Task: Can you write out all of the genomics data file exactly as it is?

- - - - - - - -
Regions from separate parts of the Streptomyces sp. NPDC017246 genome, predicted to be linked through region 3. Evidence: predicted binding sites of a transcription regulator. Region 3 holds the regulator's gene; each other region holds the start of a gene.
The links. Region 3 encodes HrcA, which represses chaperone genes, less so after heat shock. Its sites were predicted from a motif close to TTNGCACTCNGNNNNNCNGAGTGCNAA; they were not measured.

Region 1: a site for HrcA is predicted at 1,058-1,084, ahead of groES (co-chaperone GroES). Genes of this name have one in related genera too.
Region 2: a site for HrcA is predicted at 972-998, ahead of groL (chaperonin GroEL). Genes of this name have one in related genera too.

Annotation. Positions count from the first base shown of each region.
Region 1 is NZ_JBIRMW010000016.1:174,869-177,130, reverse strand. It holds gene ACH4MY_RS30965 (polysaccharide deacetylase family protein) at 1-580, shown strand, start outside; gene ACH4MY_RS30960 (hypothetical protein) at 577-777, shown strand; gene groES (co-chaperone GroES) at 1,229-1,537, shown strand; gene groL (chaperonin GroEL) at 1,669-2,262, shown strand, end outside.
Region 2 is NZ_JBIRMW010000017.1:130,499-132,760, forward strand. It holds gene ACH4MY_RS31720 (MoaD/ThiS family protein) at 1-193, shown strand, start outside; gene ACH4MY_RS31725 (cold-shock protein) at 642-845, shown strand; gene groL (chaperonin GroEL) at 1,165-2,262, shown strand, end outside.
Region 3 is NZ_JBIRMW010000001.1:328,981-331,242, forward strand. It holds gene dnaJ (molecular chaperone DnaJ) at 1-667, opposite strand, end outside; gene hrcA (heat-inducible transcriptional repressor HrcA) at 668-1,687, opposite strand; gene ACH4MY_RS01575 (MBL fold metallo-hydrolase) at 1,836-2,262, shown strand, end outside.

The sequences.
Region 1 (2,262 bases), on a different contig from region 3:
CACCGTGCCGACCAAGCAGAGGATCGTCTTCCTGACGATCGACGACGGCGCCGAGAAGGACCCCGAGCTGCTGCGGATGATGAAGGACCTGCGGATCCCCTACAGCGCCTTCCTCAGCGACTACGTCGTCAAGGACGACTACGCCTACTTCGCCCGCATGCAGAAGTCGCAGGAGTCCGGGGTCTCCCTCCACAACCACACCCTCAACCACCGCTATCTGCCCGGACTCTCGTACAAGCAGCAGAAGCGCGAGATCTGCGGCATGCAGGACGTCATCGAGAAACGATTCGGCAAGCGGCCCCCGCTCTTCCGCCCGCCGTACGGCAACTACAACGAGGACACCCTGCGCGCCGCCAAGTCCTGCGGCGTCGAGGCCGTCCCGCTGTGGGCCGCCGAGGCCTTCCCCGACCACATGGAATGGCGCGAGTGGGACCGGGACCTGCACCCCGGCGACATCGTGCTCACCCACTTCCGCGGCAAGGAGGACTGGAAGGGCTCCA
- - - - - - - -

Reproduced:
Regions from separate parts of the Streptomyces sp. NPDC017246 genome, predicted to be linked through region 3. Evidence: predicted binding sites of a transcription regulator. Region 3 holds the regulator's gene; each other region holds the start of a gene.
The links. Region 3 encodes HrcA, which represses chaperone genes, less so after heat shock. Its sites were predicted from a motif close to TTNGCACTCNGNNNNNCNGAGTGCNAA; they were not measured.

Region 1: a site for HrcA is predicted at 1,058-1,084, ahead of groES (co-chaperone GroES). Genes of this name have one in related genera too.
Region 2: a site for HrcA is predicted at 972-998, ahead of groL (chaperonin GroEL). Genes of this name have one in related genera too.

Annotation. Positions count from the first base shown of each region.
Region 1 is NZ_JBIRMW010000016.1:174,869-177,130, reverse strand. It holds gene ACH4MY_RS30965 (polysaccharide deacetylase family protein) at 1-580, shown strand, start outside; gene ACH4MY_RS30960 (hypothetical protein) at 577-777, shown strand; gene groES (co-chaperone GroES) at 1,229-1,537, shown strand; gene groL (chaperonin GroEL) at 1,669-2,262, shown strand, end outside.
Region 2 is NZ_JBIRMW010000017.1:130,499-132,760, forward strand. It holds gene ACH4MY_RS31720 (MoaD/ThiS family protein) at 1-193, shown strand, start outside; gene ACH4MY_RS31725 (cold-shock protein) at 642-845, shown strand; gene groL (chaperonin GroEL) at 1,165-2,262, shown strand, end outside.
Region 3 is NZ_JBIRMW010000001.1:328,981-331,242, forward strand. It holds gene dnaJ (molecular chaperone DnaJ) at 1-667, opposite strand, end outside; gene hrcA (heat-inducible transcriptional repressor HrcA) at 668-1,687, opposite strand; gene ACH4MY_RS01575 (MBL fold metallo-hydrolase) at 1,836-2,262, shown strand, end outside.

The sequences.
Region 1 (2,262 bases), on a different contig from region 3:
CACCGTGCCGACCAAGCAGAGGATCGTCTTCCTGACGATCGACGACGGCGCCGAGAAGGACCCCGAGCTGCTGCGGATGATGAAGGACCTGCGGATCCCCTACAGCGCCTTCCTCAGCGACTACGTCGTCAAGGACGACTACGCCTACTTCGCCCGCATGCAGAAGTCGCAGGAGTCCGGGGTCTCCCTCCACAACCACACCCTCAACCACCGCTATCTGCCCGGACTCTCGTACAAGCAGCAGAAGCGCGAGATCTGCGGCATGCAGGACGTCATCGAGAAACGATTCGGCAAGCGGCCCCCGCTCTTCCGCCCGCCGTACGGCAACTACAACGAGGACACCCTGCGCGCCGCCAAGTCCTGCGGCGTCGAGGCCGTCCCGCTGTGGGCCGCCGAGGCCTTCCCCGACCACATGGAATGGCGCGAGTGGGACCGGGACCTGCACCCCGGCGACATCGTGCTCACCCACTTCCGCGGCAAGGAGGACTGGAAGGGCTCCA